Tuesday 30 June 2015

Graf Brühl Chevauxlegers

Here we continue to show those cavalry regiment stuck in Poland and the start of the SYW. After the capitulation of the Saxon army at Pirna, these units served mostly with Austrian armies.

This units wears the caps that it is famous for but Franco Saudelli's fantastic illustration show a ranker in a tricorne which probably replaced the cap in 1756. Still the cap is rather cool so the unit wears them!

Friday 26 June 2015

Prinz Karl Chevauxlegers

I had not realized that I was to paint an extra 6 Saxon cavalry regiments - for some reason I thought it was just two. So here goes with three Chevauleger regiments plus one cuirassier. The choice of facing colour was determined by the beautiful drawing by Franco Saudelli. This shows a rasberry red facing which I thought made an interesting change.

The figures are actually Saxon Cavalry from Eureka (most unusual - I'm painting figures as the designer intended them to be) and they are fabulous figures.

Tuesday 23 June 2015

Graf Rudnicki Uhlanen

I left the picture with the hand in it deliberately as it gives a sense of scale and size.

You have seen the earlier Uhlanen I posted here the other day – with red facings. This is their sister unit and had blue facings.

The Pulk was created early in 1745 from a unit of Tatar Guards of the Principality of Kiev. The two units appear to have always operated together and those campaign details I posted for Renard apply equally to this this unit.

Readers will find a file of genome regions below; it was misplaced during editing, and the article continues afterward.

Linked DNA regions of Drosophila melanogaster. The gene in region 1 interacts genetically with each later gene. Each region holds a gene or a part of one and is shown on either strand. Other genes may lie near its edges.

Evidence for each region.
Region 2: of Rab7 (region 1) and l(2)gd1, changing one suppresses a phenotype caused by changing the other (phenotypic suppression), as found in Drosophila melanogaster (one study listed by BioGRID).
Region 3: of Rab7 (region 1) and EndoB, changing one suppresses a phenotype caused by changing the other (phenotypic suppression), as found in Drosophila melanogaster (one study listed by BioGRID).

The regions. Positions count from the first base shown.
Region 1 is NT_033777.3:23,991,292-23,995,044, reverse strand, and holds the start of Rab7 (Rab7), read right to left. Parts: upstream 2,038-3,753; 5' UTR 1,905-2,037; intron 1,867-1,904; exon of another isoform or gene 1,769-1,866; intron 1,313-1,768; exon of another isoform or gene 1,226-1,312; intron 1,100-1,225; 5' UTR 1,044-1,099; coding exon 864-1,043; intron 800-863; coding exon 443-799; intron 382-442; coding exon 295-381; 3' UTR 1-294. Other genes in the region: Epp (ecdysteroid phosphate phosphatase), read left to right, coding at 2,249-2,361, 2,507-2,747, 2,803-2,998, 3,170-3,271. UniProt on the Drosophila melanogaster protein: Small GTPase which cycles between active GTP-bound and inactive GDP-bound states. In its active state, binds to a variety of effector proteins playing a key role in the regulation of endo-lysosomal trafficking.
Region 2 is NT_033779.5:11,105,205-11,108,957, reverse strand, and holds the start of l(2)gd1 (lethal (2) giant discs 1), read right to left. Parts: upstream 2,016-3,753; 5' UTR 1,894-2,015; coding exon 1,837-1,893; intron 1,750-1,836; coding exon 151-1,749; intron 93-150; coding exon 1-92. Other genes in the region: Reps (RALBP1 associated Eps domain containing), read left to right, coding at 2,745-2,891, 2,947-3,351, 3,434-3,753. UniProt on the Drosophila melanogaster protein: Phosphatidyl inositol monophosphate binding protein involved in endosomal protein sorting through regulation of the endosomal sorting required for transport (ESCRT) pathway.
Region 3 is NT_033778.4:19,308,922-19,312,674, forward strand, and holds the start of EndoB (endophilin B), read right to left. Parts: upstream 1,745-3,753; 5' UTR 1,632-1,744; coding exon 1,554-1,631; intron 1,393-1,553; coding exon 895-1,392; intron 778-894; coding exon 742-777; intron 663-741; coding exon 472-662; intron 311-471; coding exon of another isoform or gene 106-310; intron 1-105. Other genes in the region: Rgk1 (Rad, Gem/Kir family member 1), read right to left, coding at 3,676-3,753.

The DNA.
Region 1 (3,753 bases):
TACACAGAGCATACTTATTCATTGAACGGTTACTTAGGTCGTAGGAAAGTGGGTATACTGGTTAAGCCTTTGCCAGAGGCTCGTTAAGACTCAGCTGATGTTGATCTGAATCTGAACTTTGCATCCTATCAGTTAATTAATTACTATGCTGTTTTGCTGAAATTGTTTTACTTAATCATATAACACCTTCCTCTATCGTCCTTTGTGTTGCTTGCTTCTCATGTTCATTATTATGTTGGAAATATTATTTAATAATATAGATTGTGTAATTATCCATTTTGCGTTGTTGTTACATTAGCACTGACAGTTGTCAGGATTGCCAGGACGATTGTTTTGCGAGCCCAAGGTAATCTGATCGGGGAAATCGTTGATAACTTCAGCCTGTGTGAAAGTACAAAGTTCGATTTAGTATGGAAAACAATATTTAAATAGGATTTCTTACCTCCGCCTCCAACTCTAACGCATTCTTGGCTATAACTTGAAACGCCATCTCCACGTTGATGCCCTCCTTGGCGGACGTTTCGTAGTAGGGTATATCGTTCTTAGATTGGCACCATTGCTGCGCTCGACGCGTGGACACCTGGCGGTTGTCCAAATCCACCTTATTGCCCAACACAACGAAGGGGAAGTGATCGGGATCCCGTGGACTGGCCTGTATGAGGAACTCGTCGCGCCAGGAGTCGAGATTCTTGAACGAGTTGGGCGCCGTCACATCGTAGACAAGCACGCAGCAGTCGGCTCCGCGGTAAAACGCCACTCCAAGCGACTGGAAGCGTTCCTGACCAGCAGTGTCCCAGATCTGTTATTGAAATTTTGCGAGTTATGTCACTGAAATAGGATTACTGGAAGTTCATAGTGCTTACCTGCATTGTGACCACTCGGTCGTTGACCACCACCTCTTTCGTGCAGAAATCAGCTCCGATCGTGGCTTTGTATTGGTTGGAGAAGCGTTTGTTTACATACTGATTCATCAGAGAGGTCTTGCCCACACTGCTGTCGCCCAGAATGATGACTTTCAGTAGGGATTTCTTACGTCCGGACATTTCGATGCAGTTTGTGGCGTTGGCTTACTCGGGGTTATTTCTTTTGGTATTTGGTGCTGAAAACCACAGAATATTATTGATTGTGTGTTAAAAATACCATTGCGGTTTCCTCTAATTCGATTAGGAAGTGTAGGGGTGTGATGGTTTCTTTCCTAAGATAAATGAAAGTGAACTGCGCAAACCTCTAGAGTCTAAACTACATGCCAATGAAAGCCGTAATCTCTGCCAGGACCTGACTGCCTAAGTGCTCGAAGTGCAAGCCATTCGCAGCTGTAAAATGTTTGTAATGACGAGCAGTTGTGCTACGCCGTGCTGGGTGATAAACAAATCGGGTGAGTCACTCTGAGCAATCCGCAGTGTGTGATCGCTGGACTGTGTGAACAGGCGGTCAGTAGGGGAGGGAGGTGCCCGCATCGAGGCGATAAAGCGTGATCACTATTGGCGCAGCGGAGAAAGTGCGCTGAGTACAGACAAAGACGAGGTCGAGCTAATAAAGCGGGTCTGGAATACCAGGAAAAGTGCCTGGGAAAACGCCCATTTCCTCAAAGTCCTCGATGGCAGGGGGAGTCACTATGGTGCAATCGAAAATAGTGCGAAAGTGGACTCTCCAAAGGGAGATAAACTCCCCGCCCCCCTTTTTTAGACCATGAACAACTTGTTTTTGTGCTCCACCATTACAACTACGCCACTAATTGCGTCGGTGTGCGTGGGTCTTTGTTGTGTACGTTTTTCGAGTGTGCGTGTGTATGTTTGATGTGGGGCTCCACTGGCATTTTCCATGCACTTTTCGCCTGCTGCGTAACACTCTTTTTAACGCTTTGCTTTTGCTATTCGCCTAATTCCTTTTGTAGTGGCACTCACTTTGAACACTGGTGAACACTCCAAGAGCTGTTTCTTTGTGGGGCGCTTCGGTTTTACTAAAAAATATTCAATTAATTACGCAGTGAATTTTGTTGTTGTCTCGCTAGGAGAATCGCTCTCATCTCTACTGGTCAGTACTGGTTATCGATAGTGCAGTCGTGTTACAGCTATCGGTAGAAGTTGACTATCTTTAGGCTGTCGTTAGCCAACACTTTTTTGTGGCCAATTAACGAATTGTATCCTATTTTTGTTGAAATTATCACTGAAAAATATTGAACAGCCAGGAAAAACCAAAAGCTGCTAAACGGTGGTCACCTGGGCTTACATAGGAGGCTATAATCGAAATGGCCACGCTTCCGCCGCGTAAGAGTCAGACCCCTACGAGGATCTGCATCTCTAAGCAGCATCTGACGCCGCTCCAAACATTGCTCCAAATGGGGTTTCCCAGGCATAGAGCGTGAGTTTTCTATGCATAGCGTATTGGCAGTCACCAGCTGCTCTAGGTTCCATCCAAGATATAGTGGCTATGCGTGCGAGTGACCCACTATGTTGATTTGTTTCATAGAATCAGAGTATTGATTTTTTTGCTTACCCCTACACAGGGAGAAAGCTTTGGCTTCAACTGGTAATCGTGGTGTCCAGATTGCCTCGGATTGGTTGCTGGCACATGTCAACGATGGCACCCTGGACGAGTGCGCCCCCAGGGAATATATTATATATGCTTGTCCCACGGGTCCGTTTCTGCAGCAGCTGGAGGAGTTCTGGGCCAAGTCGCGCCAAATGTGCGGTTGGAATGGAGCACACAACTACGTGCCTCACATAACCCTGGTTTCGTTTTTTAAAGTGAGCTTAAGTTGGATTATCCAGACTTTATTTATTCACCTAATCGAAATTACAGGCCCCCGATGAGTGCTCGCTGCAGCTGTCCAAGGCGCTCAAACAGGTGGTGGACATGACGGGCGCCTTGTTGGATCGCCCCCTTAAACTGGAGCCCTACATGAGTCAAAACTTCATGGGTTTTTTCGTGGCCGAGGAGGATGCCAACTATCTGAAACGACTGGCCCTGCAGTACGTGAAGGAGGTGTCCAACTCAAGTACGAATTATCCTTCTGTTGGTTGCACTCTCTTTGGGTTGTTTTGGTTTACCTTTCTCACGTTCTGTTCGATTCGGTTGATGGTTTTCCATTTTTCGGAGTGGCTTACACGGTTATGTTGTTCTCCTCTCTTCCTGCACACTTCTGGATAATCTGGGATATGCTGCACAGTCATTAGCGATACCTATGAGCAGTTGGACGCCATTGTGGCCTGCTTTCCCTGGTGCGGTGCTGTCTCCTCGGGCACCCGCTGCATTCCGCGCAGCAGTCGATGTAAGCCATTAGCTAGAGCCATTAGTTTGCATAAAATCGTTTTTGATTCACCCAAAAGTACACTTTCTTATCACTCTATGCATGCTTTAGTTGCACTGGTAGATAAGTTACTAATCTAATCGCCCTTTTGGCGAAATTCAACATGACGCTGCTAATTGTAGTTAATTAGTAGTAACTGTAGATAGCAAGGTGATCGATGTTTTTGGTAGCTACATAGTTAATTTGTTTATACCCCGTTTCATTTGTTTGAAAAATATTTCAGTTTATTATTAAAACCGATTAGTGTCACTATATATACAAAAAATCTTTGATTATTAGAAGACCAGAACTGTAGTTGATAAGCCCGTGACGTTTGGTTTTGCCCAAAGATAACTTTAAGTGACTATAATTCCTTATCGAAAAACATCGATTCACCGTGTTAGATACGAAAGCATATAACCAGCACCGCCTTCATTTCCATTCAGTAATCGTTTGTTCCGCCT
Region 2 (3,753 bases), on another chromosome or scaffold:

The figures are from Eureka and closely model the Bosniak regiment in Prussian service. Those Bosniaks were recruited in Poland as well.

Friday 19 June 2015

Graf Renard Uhlanen

I thought I had finished the Saxon SYW army but two small units escaped my notice so here they are and they are beautiful figures from Eureka. This is Uhlanen Renard.

The Uhlanen were maintained by the Polish Commonwealth and hired into Saxon service. They participated in all campaigns from 1757 onwards. Initially with the Austrian armies, later on with the Reichsarmee in Saxony. After the death of King August III, they were returned to Poland. Two Pulks were kept on Warsaw's provisions budget in March 1757. Each Pulk had 6 Hoffahnen (court-banners), 1 banner counting 75 men. They were especially recruited in Lithuania and from Tartars. It seems that their tactical role was to scout and skirmish in support of the Saxon Chevaulegers.

On May 17 1745, the unit counted 8 Hoffahnen when it entered Silesia with the Austro-Saxon Army. On December 15, it was present at the Battle of Kesseldorf, together with the Belwedowsky, Rudnicki and Bertuszewski regiments under the command of von Sybilsky. In 1746, after the Treaty of Dresden (December 25 1745), the unit returned to Poland.

By 1757, the unit counted 603 men and 575 horses.

During the Seven Years' War, the regiment was commanded by Renard and then in 1759 by Schiebel

Of note during the SYW, in 1758, the unit was with Daun's army at the relief of the siege of Olmütz. On June 17, along with the Löwenstein Chevauxlegers and Dessewffy Hussars, under the command of the Count de Stainville, they routed the Bayreuth Dragoons near Gross-Wisternitz. Also, in 1760, the unit was attached to the Lacy Corps. On July 20, during the relief of the siege of Dresden, along with the Esterhazy Hussars under Brentano, they evicted the Mohring Hussars from Leuben, coming close to the capture of Frederick the Great at the nearby headquarters on the Grune Wiese.

In 1764, the unit was transferred to the Polish Army and renamed "5th Pulk Przedniej Straży (5th Pulk of the Forward Guard).

In 1792, the unit was involved in the Russo-Polish War and in the Kościuszko Insurection, taking part in the battles of Mir, Zelwa, Maciejowice and Praga.

WAS in Italy (9): Piedmontese De Portes Regiment

1703 - 1798

On the 27 October 1703 Duke Victor Amadeus II made a convention with Colonel Ludovic De Portes to raise a regiment of infantry with foreign men, German, Swiss, protestant French, Dutch and British, with a strength of two battalions. [I would imagine that the language of command was Italian]